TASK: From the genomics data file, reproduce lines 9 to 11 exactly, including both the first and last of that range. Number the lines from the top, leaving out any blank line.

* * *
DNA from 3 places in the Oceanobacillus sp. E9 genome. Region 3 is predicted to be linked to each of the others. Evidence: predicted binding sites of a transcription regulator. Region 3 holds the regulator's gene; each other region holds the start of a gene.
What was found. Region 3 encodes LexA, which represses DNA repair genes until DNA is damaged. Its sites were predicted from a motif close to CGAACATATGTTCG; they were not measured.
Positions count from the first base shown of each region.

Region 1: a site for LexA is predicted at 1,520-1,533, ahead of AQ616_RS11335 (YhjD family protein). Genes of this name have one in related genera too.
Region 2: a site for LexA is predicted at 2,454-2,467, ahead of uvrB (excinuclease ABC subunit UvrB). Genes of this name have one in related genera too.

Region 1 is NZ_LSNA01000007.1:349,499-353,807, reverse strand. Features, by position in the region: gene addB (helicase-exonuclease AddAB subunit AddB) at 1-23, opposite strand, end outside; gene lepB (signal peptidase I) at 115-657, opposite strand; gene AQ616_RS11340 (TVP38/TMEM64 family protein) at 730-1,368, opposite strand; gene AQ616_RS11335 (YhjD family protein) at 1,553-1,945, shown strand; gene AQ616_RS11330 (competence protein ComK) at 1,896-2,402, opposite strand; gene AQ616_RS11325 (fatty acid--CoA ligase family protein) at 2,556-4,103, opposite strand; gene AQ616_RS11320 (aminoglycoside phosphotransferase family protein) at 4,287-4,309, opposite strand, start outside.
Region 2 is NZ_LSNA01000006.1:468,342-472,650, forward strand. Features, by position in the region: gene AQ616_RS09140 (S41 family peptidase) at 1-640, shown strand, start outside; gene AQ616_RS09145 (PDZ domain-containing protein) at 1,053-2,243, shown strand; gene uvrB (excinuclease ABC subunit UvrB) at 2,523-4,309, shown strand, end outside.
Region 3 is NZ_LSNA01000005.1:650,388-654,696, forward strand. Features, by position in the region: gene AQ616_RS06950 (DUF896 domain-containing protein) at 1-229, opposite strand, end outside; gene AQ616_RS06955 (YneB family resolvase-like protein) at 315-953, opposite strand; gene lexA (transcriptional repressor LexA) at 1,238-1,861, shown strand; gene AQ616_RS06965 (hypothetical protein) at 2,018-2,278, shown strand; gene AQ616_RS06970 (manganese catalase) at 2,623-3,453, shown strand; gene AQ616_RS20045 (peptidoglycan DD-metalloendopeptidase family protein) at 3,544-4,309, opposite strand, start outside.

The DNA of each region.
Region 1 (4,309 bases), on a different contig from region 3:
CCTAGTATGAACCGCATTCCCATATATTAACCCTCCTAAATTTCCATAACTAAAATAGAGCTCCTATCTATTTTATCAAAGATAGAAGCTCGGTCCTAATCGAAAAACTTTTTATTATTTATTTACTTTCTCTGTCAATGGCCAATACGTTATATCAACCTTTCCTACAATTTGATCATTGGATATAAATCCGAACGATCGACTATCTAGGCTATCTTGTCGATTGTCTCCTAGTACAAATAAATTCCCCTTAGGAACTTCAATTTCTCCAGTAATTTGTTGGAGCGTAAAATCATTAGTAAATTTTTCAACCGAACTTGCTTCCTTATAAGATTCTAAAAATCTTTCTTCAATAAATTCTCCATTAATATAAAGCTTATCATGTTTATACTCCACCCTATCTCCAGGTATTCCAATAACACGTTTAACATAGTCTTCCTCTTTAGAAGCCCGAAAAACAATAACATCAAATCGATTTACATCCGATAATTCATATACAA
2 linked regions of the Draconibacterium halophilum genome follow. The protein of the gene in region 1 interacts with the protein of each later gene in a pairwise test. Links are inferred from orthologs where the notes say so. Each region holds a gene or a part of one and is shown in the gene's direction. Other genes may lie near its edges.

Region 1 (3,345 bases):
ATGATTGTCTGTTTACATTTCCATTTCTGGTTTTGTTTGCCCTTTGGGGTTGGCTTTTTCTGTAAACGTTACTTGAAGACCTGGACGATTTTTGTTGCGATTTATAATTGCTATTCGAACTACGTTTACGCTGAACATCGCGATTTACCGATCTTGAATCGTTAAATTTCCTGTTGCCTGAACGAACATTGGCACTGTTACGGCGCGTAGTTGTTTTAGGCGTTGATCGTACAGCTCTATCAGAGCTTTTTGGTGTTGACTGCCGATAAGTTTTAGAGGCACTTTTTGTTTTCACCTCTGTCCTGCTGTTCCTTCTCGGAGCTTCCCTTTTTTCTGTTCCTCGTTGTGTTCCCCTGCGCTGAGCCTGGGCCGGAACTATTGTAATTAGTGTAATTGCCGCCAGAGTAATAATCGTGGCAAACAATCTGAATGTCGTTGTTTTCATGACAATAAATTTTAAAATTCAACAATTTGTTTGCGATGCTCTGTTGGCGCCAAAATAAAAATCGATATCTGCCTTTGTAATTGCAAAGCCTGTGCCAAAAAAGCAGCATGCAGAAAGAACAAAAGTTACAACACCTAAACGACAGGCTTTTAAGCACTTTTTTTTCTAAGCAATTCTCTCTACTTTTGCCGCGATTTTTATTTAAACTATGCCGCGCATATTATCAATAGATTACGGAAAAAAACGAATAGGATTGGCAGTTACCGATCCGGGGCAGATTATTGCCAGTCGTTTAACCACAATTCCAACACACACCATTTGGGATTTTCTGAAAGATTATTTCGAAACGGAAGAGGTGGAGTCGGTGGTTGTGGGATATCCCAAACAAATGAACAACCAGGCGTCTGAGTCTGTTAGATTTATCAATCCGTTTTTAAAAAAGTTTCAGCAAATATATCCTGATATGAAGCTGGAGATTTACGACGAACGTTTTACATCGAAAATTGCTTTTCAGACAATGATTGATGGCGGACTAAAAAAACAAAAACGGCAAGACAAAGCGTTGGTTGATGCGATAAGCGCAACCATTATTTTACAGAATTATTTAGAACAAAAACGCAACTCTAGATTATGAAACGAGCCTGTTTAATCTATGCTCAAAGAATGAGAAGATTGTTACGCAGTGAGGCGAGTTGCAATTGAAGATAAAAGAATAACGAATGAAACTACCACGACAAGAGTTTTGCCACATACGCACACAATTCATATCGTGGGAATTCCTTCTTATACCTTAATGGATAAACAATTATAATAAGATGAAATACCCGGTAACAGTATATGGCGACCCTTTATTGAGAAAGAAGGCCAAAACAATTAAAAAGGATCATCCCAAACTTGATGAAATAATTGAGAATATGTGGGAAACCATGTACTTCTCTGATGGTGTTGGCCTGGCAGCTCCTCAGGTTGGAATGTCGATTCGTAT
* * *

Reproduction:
The DNA of each region.
Region 1 (4,309 bases), on a different contig from region 3:
CCTAGTATGAACCGCATTCCCATATATTAACCCTCCTAAATTTCCATAACTAAAATAGAGCTCCTATCTATTTTATCAAAGATAGAAGCTCGGTCCTAATCGAAAAACTTTTTATTATTTATTTACTTTCTCTGTCAATGGCCAATACGTTATATCAACCTTTCCTACAATTTGATCATTGGATATAAATCCGAACGATCGACTATCTAGGCTATCTTGTCGATTGTCTCCTAGTACAAATAAATTCCCCTTAGGAACTTCAATTTCTCCAGTAATTTGTTGGAGCGTAAAATCATTAGTAAATTTTTCAACCGAACTTGCTTCCTTATAAGATTCTAAAAATCTTTCTTCAATAAATTCTCCATTAATATAAAGCTTATCATGTTTATACTCCACCCTATCTCCAGGTATTCCAATAACACGTTTAACATAGTCTTCCTCTTTAGAAGCCCGAAAAACAATAACATCAAATCGATTTACATCCGATAATTCATATACAA